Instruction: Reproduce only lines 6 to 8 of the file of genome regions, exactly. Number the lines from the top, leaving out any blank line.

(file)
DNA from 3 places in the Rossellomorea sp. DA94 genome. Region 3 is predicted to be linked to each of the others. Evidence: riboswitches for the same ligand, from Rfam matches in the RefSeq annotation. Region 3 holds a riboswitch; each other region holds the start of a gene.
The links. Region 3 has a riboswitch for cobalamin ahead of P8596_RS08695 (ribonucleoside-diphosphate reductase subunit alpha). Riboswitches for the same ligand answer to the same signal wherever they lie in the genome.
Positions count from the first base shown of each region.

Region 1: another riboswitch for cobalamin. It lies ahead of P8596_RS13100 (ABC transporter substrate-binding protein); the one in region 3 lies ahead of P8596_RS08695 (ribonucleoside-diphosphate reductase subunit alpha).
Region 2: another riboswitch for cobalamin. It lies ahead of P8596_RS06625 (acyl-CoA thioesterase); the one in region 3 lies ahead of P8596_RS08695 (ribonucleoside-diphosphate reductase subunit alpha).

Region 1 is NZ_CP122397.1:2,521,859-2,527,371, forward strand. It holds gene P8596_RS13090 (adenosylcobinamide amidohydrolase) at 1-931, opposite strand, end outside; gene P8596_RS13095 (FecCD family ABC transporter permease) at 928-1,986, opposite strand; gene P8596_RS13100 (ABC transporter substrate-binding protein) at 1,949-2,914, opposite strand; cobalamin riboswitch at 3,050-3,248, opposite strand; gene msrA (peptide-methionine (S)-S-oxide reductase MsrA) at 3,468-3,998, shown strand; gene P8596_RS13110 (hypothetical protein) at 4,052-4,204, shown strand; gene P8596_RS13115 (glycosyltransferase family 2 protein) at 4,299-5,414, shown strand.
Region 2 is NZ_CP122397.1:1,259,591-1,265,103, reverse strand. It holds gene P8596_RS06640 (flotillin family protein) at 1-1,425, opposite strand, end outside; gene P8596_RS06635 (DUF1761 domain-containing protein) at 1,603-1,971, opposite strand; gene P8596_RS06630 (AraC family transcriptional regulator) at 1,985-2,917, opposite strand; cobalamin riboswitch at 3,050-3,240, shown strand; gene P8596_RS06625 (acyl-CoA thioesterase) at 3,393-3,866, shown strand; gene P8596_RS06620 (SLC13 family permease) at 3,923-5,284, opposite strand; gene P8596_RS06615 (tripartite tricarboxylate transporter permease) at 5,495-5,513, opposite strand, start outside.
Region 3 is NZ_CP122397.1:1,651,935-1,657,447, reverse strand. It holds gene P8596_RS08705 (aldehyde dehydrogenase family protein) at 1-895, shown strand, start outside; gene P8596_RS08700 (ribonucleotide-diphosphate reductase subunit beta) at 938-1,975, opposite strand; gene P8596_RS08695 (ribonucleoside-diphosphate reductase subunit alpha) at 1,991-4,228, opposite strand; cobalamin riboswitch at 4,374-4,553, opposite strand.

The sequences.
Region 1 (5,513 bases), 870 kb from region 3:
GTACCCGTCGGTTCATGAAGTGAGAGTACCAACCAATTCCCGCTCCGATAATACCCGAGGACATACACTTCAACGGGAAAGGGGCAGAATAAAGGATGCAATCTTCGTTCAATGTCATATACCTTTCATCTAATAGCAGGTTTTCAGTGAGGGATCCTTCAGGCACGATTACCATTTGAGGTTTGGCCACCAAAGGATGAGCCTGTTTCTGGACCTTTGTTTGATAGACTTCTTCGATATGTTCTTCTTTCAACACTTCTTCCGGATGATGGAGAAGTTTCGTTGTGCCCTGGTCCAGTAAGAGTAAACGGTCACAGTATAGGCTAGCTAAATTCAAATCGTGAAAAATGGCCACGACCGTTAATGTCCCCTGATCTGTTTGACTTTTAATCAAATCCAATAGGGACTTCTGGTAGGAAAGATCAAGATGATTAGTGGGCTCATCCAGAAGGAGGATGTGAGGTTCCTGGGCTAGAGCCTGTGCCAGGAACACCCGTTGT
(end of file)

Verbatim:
Region 1 is NZ_CP122397.1:2,521,859-2,527,371, forward strand. It holds gene P8596_RS13090 (adenosylcobinamide amidohydrolase) at 1-931, opposite strand, end outside; gene P8596_RS13095 (FecCD family ABC transporter permease) at 928-1,986, opposite strand; gene P8596_RS13100 (ABC transporter substrate-binding protein) at 1,949-2,914, opposite strand; cobalamin riboswitch at 3,050-3,248, opposite strand; gene msrA (peptide-methionine (S)-S-oxide reductase MsrA) at 3,468-3,998, shown strand; gene P8596_RS13110 (hypothetical protein) at 4,052-4,204, shown strand; gene P8596_RS13115 (glycosyltransferase family 2 protein) at 4,299-5,414, shown strand.
Region 2 is NZ_CP122397.1:1,259,591-1,265,103, reverse strand. It holds gene P8596_RS06640 (flotillin family protein) at 1-1,425, opposite strand, end outside; gene P8596_RS06635 (DUF1761 domain-containing protein) at 1,603-1,971, opposite strand; gene P8596_RS06630 (AraC family transcriptional regulator) at 1,985-2,917, opposite strand; cobalamin riboswitch at 3,050-3,240, shown strand; gene P8596_RS06625 (acyl-CoA thioesterase) at 3,393-3,866, shown strand; gene P8596_RS06620 (SLC13 family permease) at 3,923-5,284, opposite strand; gene P8596_RS06615 (tripartite tricarboxylate transporter permease) at 5,495-5,513, opposite strand, start outside.
Region 3 is NZ_CP122397.1:1,651,935-1,657,447, reverse strand. It holds gene P8596_RS08705 (aldehyde dehydrogenase family protein) at 1-895, shown strand, start outside; gene P8596_RS08700 (ribonucleotide-diphosphate reductase subunit beta) at 938-1,975, opposite strand; gene P8596_RS08695 (ribonucleoside-diphosphate reductase subunit alpha) at 1,991-4,228, opposite strand; cobalamin riboswitch at 4,374-4,553, opposite strand.